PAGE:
DIALLING 999 for a cut finger or toothache won’t lead to an A&E queue jump, but could result in someone’s death, the Yorkshire Ambulance Service (YAS) have warned.

“Call an ambulance for the wrong reason and someone could die” is the hard-hitting message of a fresh appeal to prevent abuse of the 999 emergency service this winter.

As festivities begin and the temperature drops, the number of calls for ambulance assistance usually increases significantly.

While many of these requests are for patients whose lives are in danger, a large proportion are for patients with non-urgent conditions where alternative care would be more appropriate.

Vince Larvin, assistant director of A&E Operations for North Yorkshire, said: “Inappropriate calls are a big problem for the ambulance service. We are talking about people calling for an ambulance for minor ailments such as earache, cut finger and toothache.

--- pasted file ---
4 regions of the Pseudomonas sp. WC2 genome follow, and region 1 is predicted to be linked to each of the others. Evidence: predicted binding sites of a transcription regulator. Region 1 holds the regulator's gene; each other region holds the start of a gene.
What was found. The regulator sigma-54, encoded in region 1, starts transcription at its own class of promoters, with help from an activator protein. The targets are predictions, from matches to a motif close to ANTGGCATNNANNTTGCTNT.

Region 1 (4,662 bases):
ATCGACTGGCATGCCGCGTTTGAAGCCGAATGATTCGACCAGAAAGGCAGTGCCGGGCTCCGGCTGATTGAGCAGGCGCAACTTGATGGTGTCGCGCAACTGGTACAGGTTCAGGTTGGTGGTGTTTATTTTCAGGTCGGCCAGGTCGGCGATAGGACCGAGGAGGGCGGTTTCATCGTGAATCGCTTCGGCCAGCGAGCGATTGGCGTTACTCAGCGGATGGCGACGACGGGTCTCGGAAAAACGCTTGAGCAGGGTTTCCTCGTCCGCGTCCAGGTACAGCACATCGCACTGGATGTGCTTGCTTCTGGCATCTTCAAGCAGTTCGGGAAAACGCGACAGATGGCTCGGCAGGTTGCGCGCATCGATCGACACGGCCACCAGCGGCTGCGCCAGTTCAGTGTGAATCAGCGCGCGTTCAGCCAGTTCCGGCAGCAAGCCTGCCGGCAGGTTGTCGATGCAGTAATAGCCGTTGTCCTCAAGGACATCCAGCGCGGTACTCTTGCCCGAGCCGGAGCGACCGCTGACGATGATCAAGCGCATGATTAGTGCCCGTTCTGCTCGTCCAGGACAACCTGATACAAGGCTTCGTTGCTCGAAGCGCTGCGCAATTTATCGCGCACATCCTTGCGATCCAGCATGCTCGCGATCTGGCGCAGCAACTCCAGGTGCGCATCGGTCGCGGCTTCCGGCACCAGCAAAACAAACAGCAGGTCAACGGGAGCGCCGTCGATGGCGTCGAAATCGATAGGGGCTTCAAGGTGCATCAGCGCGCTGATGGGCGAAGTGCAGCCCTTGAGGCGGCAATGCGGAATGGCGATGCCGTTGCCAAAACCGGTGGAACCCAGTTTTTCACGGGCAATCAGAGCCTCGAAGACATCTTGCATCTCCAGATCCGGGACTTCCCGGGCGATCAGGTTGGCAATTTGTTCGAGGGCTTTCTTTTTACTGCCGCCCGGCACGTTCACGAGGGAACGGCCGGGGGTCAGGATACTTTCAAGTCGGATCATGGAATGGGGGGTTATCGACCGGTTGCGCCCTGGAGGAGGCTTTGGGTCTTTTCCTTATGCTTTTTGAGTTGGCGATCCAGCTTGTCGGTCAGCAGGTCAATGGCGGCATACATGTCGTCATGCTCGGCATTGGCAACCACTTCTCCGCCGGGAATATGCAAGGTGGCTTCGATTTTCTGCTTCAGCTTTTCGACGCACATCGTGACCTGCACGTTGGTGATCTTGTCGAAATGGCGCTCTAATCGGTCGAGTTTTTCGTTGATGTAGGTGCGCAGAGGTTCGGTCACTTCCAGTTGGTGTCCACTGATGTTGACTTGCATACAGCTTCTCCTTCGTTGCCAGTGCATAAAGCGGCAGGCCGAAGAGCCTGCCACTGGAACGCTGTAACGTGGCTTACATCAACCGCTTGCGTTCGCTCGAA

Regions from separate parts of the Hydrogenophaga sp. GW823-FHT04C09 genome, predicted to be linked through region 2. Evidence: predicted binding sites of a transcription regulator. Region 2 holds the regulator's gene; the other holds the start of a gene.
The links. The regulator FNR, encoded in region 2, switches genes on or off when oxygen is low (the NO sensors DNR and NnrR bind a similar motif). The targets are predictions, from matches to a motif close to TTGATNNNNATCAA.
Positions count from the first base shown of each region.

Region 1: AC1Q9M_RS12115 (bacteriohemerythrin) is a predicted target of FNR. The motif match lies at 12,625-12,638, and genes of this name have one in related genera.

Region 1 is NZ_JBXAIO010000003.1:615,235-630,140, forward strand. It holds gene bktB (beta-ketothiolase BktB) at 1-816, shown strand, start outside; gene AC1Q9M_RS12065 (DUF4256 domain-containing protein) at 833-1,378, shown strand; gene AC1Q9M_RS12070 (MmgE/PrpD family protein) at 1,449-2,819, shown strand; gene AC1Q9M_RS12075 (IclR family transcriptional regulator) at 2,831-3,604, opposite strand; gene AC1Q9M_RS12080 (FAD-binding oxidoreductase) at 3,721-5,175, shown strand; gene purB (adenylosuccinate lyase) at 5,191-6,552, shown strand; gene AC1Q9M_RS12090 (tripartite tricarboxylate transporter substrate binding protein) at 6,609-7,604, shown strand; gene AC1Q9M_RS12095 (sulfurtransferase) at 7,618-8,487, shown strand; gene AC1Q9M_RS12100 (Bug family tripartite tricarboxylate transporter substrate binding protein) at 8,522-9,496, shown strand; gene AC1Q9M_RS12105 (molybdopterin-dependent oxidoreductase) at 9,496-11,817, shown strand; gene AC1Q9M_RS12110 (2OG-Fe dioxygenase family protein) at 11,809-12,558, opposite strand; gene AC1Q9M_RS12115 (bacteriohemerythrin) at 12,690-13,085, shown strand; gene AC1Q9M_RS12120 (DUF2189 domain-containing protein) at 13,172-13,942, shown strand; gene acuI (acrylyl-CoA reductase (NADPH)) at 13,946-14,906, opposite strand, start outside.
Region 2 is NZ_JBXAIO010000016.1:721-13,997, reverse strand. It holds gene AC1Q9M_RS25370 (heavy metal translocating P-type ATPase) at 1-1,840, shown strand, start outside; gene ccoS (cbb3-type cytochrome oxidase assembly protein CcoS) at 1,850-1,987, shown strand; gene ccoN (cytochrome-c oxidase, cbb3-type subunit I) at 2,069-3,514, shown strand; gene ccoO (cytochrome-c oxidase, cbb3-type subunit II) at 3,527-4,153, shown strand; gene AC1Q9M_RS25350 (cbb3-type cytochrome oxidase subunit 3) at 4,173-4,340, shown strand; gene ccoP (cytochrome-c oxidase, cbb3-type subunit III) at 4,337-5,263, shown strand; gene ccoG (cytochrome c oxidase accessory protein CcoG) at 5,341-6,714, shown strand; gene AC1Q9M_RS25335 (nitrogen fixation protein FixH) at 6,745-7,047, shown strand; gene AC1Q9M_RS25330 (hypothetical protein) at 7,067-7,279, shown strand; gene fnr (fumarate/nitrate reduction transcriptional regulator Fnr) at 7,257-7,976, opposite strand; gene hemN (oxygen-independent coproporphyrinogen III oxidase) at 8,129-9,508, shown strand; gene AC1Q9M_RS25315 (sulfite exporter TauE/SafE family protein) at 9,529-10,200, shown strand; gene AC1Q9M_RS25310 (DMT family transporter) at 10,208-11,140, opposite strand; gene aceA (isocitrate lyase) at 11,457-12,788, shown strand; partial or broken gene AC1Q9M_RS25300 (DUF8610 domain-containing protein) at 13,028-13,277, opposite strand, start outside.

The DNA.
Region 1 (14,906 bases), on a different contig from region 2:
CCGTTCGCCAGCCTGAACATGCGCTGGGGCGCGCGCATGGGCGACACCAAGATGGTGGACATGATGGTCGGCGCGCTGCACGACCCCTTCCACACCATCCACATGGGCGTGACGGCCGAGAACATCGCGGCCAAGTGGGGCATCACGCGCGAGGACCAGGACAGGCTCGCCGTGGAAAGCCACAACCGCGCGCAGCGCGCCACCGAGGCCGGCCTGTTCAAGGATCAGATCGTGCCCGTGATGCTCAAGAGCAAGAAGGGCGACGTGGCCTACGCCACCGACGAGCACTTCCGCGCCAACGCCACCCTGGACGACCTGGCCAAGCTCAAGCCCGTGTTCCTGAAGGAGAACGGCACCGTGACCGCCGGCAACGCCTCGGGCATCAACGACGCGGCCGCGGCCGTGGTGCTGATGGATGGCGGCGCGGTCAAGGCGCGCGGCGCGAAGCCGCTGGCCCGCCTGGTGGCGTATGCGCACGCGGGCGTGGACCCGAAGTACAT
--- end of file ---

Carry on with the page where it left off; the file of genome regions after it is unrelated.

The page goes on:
“While we’re dealing with calls of this nature we might not be able to get to people who urgently need our help, and this can put the lives of other patients at risk.

“Jumping the queue at hospital emergency departments is believed to be a motive for many 999 calls. However, patients are treated at hospital according to the urgency of their medical need, regardless of how they made their way to hospital.”

YAS urges people to use services such as NHS Direct, GPs or pharmacists for non-emergency help.

“We ask that people only call 999 for an ambulance in a medical emergency when it is obvious that you or another person has a serious or life-threatening illness or injury and needs time-critical help,” said Mr Larvin.